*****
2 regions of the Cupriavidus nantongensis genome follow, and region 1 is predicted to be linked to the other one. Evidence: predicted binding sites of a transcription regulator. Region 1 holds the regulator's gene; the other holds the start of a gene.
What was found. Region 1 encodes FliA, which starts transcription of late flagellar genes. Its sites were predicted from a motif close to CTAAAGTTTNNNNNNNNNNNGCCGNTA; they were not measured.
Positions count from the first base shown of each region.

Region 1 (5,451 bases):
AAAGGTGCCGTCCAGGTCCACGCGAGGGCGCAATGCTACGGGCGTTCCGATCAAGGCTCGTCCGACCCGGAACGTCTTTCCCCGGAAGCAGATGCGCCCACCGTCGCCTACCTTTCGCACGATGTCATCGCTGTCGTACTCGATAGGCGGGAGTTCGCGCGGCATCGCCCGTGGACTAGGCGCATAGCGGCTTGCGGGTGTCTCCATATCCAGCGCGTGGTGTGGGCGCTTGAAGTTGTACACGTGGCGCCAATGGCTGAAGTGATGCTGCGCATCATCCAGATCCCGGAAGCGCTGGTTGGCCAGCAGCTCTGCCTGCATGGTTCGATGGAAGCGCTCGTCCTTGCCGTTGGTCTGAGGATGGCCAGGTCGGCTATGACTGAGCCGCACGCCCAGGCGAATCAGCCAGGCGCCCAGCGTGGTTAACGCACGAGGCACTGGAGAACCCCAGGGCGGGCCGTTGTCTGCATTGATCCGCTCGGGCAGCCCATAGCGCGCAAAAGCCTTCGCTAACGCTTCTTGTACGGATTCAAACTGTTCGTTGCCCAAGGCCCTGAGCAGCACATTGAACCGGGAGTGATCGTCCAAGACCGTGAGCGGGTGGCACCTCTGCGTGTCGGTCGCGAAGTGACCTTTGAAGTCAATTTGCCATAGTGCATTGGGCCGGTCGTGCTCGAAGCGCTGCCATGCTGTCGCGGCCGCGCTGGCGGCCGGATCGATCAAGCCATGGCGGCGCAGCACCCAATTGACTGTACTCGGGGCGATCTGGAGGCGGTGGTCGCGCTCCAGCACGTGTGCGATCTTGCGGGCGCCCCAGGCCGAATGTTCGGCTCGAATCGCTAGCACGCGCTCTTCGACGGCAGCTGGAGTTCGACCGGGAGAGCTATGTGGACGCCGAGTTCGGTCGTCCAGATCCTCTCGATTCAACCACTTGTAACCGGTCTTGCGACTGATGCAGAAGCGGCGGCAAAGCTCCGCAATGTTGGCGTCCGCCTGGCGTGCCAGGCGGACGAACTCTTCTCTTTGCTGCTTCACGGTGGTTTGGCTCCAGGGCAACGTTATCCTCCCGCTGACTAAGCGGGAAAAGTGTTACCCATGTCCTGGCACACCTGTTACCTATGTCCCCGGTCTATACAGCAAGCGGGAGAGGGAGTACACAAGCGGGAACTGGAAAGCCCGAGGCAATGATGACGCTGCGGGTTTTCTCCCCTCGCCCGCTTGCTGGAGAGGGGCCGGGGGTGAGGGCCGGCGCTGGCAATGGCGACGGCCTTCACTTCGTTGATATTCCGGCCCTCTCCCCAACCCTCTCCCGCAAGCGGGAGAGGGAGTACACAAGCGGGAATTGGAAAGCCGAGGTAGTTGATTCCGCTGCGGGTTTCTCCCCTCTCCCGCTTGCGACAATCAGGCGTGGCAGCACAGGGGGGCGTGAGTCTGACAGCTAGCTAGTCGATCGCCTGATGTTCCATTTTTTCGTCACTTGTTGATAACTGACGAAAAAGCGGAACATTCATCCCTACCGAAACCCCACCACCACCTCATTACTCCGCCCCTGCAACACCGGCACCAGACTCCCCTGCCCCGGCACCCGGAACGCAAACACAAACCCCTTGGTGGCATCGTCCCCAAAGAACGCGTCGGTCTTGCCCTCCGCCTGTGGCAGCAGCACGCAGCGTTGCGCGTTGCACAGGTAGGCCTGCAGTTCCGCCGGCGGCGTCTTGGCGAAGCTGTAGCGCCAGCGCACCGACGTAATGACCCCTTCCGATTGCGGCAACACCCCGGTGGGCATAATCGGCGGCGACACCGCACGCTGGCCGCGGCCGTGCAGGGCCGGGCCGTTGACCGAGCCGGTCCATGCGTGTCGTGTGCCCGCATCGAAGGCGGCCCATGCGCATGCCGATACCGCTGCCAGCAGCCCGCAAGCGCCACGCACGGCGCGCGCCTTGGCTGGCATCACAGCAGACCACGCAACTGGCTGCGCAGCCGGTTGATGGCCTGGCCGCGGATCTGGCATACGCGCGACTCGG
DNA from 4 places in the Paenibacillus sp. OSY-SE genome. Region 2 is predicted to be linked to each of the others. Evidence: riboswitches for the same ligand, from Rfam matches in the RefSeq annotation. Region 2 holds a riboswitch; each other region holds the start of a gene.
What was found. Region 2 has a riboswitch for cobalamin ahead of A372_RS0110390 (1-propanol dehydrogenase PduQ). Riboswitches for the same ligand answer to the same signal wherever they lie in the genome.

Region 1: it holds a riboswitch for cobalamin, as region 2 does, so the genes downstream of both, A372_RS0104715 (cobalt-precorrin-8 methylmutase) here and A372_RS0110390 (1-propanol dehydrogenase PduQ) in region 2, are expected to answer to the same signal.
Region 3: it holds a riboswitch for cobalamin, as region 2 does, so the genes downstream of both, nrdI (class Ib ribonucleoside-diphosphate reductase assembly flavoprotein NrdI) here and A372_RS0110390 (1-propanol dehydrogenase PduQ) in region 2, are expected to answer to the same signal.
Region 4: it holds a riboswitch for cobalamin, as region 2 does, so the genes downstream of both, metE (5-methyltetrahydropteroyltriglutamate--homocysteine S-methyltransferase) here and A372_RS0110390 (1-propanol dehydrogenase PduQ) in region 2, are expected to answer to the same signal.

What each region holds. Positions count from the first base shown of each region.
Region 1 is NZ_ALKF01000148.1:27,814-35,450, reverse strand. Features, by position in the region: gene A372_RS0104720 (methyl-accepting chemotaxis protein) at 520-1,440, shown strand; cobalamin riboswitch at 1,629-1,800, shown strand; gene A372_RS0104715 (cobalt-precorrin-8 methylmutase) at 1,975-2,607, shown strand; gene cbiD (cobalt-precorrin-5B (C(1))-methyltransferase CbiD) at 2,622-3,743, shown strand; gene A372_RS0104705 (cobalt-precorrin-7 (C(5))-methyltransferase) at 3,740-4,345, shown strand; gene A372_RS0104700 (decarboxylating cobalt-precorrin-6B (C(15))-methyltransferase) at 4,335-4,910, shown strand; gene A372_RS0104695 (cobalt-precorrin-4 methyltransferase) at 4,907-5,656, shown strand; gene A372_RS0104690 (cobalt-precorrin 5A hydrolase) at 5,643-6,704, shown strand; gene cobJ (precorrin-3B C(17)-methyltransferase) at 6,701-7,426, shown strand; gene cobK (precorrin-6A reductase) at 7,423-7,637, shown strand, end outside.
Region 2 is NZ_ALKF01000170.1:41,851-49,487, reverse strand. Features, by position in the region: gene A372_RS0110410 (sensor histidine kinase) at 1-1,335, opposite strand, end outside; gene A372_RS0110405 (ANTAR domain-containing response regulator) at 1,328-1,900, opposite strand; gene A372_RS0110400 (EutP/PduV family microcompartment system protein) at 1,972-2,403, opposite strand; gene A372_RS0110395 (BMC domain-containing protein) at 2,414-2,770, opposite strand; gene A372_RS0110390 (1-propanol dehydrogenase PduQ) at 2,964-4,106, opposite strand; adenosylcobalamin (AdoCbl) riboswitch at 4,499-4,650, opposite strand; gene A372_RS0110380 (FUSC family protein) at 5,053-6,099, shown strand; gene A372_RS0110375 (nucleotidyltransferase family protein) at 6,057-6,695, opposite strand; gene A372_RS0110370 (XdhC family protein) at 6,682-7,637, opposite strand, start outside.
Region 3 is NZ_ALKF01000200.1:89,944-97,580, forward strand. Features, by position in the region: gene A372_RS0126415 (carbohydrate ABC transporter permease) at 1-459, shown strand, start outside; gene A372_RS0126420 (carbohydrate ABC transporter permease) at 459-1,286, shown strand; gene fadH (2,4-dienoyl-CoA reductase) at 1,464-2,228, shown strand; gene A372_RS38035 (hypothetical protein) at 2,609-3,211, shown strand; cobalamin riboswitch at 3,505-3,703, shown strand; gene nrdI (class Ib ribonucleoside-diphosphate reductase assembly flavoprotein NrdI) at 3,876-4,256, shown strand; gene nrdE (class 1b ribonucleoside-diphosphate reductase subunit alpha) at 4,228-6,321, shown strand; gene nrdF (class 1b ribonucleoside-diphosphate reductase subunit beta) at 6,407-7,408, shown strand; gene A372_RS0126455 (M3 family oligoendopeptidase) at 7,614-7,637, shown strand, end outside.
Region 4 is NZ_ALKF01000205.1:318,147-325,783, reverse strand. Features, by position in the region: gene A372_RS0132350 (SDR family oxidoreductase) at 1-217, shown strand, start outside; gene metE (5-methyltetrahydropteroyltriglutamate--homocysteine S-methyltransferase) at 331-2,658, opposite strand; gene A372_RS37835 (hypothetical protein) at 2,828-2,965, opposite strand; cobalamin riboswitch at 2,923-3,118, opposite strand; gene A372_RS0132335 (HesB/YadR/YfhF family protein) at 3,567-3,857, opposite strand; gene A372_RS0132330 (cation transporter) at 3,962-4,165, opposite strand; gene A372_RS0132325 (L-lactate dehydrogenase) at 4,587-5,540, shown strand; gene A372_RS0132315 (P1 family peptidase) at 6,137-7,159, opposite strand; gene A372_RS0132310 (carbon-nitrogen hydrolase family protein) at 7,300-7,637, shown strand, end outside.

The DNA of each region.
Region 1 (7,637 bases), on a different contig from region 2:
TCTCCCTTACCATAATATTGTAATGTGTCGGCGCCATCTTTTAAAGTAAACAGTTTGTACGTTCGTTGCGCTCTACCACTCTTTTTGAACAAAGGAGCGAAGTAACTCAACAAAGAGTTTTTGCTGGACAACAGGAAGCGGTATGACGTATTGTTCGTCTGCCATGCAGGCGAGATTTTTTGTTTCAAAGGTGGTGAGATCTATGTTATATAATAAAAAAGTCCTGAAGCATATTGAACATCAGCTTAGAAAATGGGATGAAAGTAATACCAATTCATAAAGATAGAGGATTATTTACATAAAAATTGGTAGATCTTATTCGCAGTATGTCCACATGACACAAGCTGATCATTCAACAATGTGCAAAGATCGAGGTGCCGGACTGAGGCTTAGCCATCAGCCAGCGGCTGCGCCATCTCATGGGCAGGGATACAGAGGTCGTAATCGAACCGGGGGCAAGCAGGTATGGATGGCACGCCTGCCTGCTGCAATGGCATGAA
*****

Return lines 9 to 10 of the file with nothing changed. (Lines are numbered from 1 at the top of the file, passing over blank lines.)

Region 3: it holds a riboswitch for cobalamin, as region 2 does, so the genes downstream of both, nrdI (class Ib ribonucleoside-diphosphate reductase assembly flavoprotein NrdI) here and A372_RS0110390 (1-propanol dehydrogenase PduQ) in region 2, are expected to answer to the same signal.
Region 4: it holds a riboswitch for cobalamin, as region 2 does, so the genes downstream of both, metE (5-methyltetrahydropteroyltriglutamate--homocysteine S-methyltransferase) here and A372_RS0110390 (1-propanol dehydrogenase PduQ) in region 2, are expected to answer to the same signal.